Philippine Daily Inquirer
First Posted 20:08:00 11/27/2010
MANILA, Philippines—Funds have been pooled from the people of Biliran to bankroll the search for the truth in allegations that the province’s elections last May 10 was tainted by fraud.
In a statement, Association of Women Religious of Naval (AWRN) said a 58-year-old nun, Sr. Erlinda Lanigao, has decided to help put the money together to pay for docket and filing fees to push the investigation of the elections.
AWRN said Lanigao, of Sisters for Christian Community in the diocese of Biliran, helped raise P887,000 and pay P771,000 in docket and filing fees for the case.
The group said Lanigao was “taken aback” when people approached her and handed over an accumulated donation of P1,300 during one Mass after the launch on July 12 of “Manual Recount Fund-Raising Campaign for Truth and Justice.”
“The move to file a protest against Dr. Rogelio Espina was the initiative of the people,” AWRN quoted Lanigao as saying in its statement.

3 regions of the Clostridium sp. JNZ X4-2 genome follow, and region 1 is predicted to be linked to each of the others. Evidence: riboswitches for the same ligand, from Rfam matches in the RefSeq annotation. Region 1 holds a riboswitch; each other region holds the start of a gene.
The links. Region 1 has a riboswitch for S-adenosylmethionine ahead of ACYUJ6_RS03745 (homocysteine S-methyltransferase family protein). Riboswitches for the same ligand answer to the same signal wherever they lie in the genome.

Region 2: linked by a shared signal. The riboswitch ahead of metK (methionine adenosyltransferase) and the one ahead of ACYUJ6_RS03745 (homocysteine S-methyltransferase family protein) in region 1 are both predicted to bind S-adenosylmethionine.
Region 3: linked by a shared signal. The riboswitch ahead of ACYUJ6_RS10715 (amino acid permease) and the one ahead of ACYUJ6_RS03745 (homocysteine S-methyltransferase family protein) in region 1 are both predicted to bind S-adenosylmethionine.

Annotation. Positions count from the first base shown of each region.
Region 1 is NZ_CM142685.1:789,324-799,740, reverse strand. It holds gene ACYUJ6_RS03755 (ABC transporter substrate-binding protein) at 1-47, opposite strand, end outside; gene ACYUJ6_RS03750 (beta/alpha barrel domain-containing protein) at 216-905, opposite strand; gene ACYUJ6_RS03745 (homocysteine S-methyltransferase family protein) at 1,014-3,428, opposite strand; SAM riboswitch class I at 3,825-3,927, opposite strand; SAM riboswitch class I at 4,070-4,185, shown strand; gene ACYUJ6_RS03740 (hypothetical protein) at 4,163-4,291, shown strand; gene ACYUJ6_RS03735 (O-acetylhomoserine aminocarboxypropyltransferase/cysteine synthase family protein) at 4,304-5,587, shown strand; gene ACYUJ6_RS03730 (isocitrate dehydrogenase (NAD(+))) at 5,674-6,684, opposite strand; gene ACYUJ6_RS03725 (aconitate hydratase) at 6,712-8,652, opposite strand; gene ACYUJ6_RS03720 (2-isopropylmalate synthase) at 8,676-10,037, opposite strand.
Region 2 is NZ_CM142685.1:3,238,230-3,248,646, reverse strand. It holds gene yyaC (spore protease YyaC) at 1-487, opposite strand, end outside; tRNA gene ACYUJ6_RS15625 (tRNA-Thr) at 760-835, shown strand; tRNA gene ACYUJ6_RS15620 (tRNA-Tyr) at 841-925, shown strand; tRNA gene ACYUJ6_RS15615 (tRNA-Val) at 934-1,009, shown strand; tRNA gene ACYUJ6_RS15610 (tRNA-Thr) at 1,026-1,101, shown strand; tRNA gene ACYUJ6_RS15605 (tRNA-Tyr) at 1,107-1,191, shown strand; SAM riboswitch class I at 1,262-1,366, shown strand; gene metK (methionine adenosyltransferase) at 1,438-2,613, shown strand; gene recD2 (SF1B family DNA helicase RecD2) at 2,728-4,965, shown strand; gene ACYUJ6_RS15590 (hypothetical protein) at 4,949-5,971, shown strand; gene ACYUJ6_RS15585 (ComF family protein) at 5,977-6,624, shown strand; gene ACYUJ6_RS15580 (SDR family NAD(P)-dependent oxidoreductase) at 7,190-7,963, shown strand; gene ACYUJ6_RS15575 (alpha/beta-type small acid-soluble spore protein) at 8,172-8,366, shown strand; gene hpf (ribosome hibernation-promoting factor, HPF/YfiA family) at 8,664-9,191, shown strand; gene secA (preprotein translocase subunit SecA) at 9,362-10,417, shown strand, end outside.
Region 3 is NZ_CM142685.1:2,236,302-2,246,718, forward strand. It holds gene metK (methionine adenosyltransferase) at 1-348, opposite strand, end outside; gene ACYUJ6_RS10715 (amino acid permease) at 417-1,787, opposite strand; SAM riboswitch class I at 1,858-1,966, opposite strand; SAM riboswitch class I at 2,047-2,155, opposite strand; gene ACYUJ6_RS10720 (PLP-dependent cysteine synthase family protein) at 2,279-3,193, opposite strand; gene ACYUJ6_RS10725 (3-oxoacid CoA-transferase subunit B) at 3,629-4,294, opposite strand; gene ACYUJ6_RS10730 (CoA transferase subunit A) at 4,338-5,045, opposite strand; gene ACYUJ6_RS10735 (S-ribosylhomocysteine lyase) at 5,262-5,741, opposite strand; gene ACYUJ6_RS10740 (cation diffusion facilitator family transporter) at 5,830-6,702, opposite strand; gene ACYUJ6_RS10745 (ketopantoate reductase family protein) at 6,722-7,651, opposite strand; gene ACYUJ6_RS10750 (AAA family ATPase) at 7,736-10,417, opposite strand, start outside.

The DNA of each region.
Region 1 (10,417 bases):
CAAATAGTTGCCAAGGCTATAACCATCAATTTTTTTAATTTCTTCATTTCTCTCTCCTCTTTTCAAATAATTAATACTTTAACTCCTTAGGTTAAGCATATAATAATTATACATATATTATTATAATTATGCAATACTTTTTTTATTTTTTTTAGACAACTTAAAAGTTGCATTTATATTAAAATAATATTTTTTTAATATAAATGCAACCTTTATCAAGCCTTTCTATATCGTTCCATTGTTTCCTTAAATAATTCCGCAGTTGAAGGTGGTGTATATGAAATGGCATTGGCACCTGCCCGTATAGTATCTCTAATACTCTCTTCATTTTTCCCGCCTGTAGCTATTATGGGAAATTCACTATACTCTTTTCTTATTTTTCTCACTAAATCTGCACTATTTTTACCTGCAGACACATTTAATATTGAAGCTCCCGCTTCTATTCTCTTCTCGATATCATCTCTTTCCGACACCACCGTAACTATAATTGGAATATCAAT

“The people said yes when I asked them if they were willing to pay the price of an electoral case,” the nun was quoted as saying.
The nun opened a joint account with a volunteer of Parish Pastoral Council for Responsible Voting (PPCRV), the election watchdog accredited by the Commission on Elections last May 10, at a bank to protect the funds.
Fish vendors, drivers of public utility vehicles known as trisikad, ordinary people and professionals donated P10, P15, P20 and P50 to help raise funds to push former congressman Glenn Chong to file a protest.
Lanigao, a volunteer of PPCRV, was quoted as saying donations continued to pour in from “people from all walks of life,” including from high-school students of La Naval State University.
Lanigao’s group, said AWRN, was able to raise P887,000 in two months.
She was quoted as saying that on September 20, she and two other volunteers went to the House of Representatives Electoral Tribunal (HRET) from the town of Naval to pay P790,000 in filing fee for the protest case.
“The official receipt showed the fees were paid for by the people of Biliran,” said AWRN, quoting Lanigao.
“This was the first time in the history of Biliran that the people were the ones who paid for an electoral protest,” the AWRN statement continued.
Lanigao went to the HRET, where the case is now pending, with two other volunteers—a member of Seventh Day Adventist and a laywoman—to follow up the case.
“People came to me to ask about the status of the complaint,” the AWRN statement quoted Lanigao as saying. AWRN said two busloads of Biliran residents went to the HRET last October 15.